No Anti-Suit Injunction Where Foreign Arbitration Controls Resolution of Licensing Dispute
In a case addressing a request for an anti-suit injunction relating to a foreign contract arbitration, the U.S. Court of Appeals for the Federal Circuit upheld a lower court’s denial of an anti-suit injunction sought by Genentech in its feud with Sanofi-Aventis over viral replication patents, finding that the foreign contract arbitration raised different issues than the parallel patent infringement litigation in district court. Sanofi-Aventis Deutschland GmbH v. Genentech, Inc., Case No. 12-1454 (Fed. Cir., May 10, 2013) (Reyna, J.) (Dyk, J., concurring).
Sanofi-Aventis, a German company, owns patents covering the use of viral enhancer sequences to augment recombinant protein production. Genentech licensed those patents under a 1992 agreement that named German law as the law governing its terms. The agreement further required disputes arising under it to be settled by arbitration in accordance with the rules of the International Chamber of Commerce (ICC).
In 2008, a dispute did in fact arise when Sanofi-Aventis accused Genentech of failing to identify Genentech’s Rituxan and Avastin drugs as “licensed products” for which royalties were due under the agreement. When a Sanofi-Aventis predecessor initiated ICC arbitration in Germany, Genentech terminated the agreement. It next sought and won a declaratory judgment of non-infringement in a U.S. district court, which the Federal Circuit affirmed. Genentech then moved the district court to enjoin Sanofi-Aventis from pursuing the ICC arbitration. After the district court denied that request, Genentech appealed.
The Federal Circuit, applying U.S. Court of Appeals for the Ninth Circuit law, affirmed. Citing E. & J. Gallo Winery v. Andina Licores S.A., the Court applied a three-factor test turning, in this instance, on the second-half of its first prong: “[W]hether or not the first action is dispositive of the action to be enjoined.” Non-identical issues that are still “functionally the same such that the result in one action is dispositive of the other” satisfy this criterion.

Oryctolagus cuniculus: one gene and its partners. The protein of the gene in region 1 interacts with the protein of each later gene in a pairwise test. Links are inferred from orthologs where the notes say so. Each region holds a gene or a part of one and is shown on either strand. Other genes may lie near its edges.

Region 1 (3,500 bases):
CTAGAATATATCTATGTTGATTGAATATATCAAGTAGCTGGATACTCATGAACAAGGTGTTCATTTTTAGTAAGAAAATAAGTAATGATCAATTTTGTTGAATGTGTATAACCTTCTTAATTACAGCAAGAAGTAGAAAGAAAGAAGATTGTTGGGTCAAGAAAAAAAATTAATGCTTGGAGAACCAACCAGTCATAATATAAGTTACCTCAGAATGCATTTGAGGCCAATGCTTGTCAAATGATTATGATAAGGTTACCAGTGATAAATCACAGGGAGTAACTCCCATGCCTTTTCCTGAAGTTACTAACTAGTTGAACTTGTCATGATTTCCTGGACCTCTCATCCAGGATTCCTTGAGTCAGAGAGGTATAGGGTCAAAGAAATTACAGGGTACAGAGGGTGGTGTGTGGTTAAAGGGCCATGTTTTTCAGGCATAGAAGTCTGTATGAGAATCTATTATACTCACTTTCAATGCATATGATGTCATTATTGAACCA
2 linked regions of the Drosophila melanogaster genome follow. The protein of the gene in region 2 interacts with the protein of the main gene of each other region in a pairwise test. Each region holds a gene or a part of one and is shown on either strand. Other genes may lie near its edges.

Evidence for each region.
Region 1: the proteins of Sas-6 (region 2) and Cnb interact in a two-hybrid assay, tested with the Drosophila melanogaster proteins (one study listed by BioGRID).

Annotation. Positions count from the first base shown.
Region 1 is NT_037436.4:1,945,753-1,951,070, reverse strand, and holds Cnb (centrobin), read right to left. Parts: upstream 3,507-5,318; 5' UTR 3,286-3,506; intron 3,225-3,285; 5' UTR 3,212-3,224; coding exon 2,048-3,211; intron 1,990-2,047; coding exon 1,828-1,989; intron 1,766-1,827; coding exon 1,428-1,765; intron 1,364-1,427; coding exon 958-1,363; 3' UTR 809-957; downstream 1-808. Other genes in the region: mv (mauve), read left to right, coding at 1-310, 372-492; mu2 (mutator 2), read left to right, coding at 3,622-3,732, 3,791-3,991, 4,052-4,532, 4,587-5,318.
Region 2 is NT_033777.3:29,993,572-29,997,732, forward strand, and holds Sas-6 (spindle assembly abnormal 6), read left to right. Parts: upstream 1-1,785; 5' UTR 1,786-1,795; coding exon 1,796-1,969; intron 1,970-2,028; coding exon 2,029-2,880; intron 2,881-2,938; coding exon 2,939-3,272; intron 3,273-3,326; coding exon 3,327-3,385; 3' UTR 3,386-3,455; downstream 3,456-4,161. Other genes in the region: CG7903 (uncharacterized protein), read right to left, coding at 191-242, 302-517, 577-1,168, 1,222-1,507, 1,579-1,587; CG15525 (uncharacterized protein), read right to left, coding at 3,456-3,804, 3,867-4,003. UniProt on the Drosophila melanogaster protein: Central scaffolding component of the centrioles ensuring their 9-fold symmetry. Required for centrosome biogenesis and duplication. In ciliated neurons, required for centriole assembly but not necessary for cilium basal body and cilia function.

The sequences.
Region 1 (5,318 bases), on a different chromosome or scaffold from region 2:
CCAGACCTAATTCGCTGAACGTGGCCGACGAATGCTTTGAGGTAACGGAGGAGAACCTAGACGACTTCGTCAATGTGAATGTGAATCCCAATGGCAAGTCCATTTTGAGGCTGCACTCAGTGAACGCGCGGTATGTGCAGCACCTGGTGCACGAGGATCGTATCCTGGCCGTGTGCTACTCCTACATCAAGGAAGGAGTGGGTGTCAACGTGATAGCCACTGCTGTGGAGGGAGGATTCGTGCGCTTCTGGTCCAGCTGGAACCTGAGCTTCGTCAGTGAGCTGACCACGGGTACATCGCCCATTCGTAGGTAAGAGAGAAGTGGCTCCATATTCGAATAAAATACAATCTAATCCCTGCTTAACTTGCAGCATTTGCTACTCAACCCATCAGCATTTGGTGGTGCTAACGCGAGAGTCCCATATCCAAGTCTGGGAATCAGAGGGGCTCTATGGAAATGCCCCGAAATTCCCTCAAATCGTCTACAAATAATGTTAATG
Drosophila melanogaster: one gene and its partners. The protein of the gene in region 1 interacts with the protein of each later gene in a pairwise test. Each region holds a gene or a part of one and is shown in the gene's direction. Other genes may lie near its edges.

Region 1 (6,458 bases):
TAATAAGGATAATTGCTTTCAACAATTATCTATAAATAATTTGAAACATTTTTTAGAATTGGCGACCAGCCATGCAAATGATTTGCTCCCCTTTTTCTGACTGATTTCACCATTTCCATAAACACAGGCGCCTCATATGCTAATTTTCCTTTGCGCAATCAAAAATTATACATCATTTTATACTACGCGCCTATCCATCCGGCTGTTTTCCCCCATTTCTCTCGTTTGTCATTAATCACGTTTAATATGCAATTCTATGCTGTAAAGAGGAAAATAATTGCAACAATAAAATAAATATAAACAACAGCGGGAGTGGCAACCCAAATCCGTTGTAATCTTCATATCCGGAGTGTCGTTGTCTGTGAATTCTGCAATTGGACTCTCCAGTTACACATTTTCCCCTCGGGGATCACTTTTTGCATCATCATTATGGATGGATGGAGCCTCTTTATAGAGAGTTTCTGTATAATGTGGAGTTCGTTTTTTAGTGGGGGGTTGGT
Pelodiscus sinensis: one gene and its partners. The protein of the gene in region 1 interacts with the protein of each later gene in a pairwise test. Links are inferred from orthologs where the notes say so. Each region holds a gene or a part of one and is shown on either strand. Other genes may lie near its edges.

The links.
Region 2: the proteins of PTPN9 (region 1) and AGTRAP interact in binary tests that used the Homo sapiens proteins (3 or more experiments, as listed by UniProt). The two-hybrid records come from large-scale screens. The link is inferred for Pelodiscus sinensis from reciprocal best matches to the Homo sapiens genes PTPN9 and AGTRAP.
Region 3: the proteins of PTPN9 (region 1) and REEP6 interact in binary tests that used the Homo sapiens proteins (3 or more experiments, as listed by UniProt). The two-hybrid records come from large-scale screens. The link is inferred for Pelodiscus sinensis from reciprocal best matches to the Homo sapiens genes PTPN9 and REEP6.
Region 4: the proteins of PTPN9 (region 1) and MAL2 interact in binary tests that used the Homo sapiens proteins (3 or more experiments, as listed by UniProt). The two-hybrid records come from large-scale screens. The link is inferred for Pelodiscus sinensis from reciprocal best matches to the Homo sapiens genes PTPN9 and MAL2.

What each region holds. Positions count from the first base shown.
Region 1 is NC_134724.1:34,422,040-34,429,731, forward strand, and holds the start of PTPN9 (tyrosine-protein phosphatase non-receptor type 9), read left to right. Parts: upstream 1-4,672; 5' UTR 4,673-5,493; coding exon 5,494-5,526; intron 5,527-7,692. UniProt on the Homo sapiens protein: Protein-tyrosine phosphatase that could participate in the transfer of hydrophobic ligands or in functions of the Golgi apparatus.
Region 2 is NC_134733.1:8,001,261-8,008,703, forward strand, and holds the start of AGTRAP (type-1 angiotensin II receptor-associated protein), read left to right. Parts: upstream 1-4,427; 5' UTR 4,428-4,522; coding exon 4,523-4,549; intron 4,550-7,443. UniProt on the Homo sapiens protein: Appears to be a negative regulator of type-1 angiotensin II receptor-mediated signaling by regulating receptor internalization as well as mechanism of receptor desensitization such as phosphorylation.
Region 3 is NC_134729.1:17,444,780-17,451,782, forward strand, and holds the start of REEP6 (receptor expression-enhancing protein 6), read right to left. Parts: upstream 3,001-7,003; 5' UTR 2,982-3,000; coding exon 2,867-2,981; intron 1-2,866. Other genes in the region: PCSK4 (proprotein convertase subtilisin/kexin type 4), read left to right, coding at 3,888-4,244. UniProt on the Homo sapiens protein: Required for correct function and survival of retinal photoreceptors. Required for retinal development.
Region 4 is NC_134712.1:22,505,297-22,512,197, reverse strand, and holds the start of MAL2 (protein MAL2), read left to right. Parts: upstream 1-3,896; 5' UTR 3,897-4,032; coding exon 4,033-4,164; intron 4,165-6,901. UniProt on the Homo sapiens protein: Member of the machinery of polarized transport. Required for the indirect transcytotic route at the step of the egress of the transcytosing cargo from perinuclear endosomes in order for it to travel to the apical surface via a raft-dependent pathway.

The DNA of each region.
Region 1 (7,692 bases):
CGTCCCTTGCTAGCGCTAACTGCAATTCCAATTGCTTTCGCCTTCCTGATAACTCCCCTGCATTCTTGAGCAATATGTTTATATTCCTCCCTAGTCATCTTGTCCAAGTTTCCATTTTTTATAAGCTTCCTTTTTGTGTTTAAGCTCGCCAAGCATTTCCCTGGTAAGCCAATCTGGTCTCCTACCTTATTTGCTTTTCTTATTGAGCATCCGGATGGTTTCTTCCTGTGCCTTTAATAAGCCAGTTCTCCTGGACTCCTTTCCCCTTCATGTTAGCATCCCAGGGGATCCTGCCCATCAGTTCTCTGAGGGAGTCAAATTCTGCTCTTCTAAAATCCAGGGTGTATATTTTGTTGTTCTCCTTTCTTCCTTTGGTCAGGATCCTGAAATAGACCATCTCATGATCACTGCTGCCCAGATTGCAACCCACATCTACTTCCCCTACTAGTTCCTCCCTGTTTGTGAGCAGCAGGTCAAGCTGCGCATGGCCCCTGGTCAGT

Genentech, however, could not meet this standard, as the parties had chosen to arbitrate license disputes in foreign proceedings governed by ICC rules and German substantive law. So while the Federal Circuit acknowledged that Genentech did not infringe the licensed patents as a matter of U.S. patent law, the foreign arbitrator was free to adopt a definition of “licensed product” under the agreement that differed from American standards of patent infringement. And indeed, as the Court noted, the foreign arbitrator had concluded as a matter of German law that Genentech could infringe the patents by using the enhancer sequences in its manufacturing process even though the enhancer was not within the final product. The arbitrator had also concluded that Genentech may infringe even if the patents were invalid. These departures signaled that the issues to be settled by the ICC arbitration differed from those resolved in district court. Genentech’s request for an anti-suit injunction thus failed on the first Gallo factor.
The Federal Circuit then analyzed the final two Gallo factors, finding that U.S. policies favoring forum selection clauses—and holding parties to them—would not be frustrated and in fact enhanced judicial comity. These findings further weighed against an injunction.
In his concurrence, Judge Dyk explained that the first Gallo prong, consideration of the controlling issues, should be given substantial weight in the analysis. Citing 9th Circuit precedent, Judge Dyk cautioned litigants from reading the majority’s evaluation of each Gallofactor as an indication that they should be considered on equal footing. The first prong, he wrote, presents a “threshold consideration.”